On the hearing, the trial court admitted parol testimony of the negotiations leading up to the execution of the lease, and overruled defendant's objections that this violated the Parol Evidence Rule. A man named York testified that he had been employed to obtain oil leases in this territory for C.E. Brehm, that he had negotiated with one of the lessors, and was told they owned all of the surface and 1/4th of the mineral rights. He offered them a cash bonus of $10 per acre for a lease on customary terms. This offer was rejected, and he was told the owners did not want cash, they wanted an override of 1/32nd of 7/8ths of all the oil and gas. After several unsuccessful efforts to obtain other terms, York says he went to his superior and obtained authority to meet the proposal. He so informed the lessors, and he prepared the form of lease above mentioned. As they were about to sign, he was again asked if this had the effect of giving them 1/32nd of 7/8ths of "all the gas and oil," and he answered "Yes." Then the signing was completed.

The lessors' testimony as to the negotiations was to the same effect. The trial court recognized that, under precedents in other states, the words in the written instrument would produce an overriding royalty as to the 1/4th of the mineral rights owned by plaintiffs, rather than as to the total acreage. However, the court ruled that the plaintiffs had been induced to sign by the representations of Brehm, through his agent York, and that those representations should be given effect. Accordingly, the defendant was ordered to account to plaintiffs on the basis of oil produced from the "premises," as prayed in the complaint.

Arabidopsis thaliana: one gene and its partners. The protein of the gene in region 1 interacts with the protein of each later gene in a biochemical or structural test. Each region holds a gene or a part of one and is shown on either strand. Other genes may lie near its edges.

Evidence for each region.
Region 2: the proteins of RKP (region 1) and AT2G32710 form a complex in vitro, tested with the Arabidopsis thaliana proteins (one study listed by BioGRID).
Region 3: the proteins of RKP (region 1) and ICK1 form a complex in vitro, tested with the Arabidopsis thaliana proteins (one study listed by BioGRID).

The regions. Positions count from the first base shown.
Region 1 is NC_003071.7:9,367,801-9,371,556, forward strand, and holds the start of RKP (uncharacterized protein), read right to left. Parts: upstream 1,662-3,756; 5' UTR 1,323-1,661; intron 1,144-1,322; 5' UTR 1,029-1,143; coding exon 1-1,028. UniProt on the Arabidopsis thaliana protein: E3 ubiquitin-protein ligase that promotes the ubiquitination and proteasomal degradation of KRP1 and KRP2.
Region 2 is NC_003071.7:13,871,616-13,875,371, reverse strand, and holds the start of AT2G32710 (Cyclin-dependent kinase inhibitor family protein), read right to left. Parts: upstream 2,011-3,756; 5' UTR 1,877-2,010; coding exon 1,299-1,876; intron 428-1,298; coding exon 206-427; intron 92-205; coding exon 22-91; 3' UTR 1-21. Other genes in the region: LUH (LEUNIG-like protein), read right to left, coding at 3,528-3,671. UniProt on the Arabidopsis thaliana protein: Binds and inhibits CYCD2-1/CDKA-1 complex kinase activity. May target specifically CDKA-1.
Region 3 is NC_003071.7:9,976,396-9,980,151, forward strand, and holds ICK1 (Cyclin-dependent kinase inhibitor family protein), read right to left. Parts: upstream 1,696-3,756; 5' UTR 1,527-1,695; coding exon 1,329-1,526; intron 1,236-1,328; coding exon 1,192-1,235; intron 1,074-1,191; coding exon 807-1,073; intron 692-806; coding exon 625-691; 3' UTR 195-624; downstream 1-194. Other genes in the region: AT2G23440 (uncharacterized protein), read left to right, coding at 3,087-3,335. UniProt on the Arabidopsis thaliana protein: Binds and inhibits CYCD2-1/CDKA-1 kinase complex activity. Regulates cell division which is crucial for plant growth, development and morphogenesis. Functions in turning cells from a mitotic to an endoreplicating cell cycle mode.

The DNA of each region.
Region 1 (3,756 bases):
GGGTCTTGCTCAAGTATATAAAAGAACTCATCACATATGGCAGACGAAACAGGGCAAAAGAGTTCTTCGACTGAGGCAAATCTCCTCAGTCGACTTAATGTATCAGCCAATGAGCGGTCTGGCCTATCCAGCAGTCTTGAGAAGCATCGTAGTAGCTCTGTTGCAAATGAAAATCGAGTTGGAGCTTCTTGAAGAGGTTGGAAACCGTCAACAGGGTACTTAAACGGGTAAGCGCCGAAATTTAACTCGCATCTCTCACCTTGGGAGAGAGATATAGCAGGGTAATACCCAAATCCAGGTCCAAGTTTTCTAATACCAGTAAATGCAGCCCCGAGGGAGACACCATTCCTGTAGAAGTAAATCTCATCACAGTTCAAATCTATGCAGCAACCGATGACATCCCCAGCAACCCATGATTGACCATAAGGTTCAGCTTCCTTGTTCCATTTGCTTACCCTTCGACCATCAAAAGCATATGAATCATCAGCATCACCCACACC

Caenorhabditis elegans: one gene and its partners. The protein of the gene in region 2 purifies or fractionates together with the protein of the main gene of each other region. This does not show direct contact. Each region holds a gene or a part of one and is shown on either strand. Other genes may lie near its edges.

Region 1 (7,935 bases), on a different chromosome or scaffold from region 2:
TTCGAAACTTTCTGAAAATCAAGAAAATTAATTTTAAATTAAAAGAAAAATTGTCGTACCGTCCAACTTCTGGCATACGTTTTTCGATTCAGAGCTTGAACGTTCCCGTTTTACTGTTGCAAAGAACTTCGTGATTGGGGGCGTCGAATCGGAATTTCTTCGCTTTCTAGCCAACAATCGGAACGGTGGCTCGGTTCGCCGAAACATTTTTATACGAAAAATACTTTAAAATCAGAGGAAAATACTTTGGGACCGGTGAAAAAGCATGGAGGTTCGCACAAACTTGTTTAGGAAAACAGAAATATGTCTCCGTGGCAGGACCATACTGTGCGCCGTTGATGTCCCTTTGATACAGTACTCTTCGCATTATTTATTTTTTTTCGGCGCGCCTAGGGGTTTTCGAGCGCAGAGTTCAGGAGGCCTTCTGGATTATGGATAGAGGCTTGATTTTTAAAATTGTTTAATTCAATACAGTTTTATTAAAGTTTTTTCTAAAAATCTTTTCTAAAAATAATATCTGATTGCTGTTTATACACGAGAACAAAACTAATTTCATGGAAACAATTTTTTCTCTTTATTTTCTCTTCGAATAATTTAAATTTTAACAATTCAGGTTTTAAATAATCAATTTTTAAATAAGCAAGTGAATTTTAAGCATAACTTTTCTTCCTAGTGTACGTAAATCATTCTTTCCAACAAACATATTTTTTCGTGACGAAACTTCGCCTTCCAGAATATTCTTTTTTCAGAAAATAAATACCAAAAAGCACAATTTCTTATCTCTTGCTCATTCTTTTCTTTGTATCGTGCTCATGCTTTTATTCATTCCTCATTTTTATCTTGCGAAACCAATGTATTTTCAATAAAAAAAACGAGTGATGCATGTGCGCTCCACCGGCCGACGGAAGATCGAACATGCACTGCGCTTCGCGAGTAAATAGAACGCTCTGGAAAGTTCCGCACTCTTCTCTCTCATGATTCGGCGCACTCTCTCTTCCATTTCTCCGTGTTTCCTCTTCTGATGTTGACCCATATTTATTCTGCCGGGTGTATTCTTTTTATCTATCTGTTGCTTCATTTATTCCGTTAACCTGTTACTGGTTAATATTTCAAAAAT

On this appeal the defendant contends that the authority of York was not proved, because, when a question of agency is involved, authority cannot be based solely on the statements of the purported agent; that the lesser interest clause in the lease applies to all royalties in the lease including an overriding royalty; that the court erred in admitting parol testimony to vary the written agreement; and that the court had undertaken, in effect, to reform the lease, although one of the parties to it was not a party to the suit.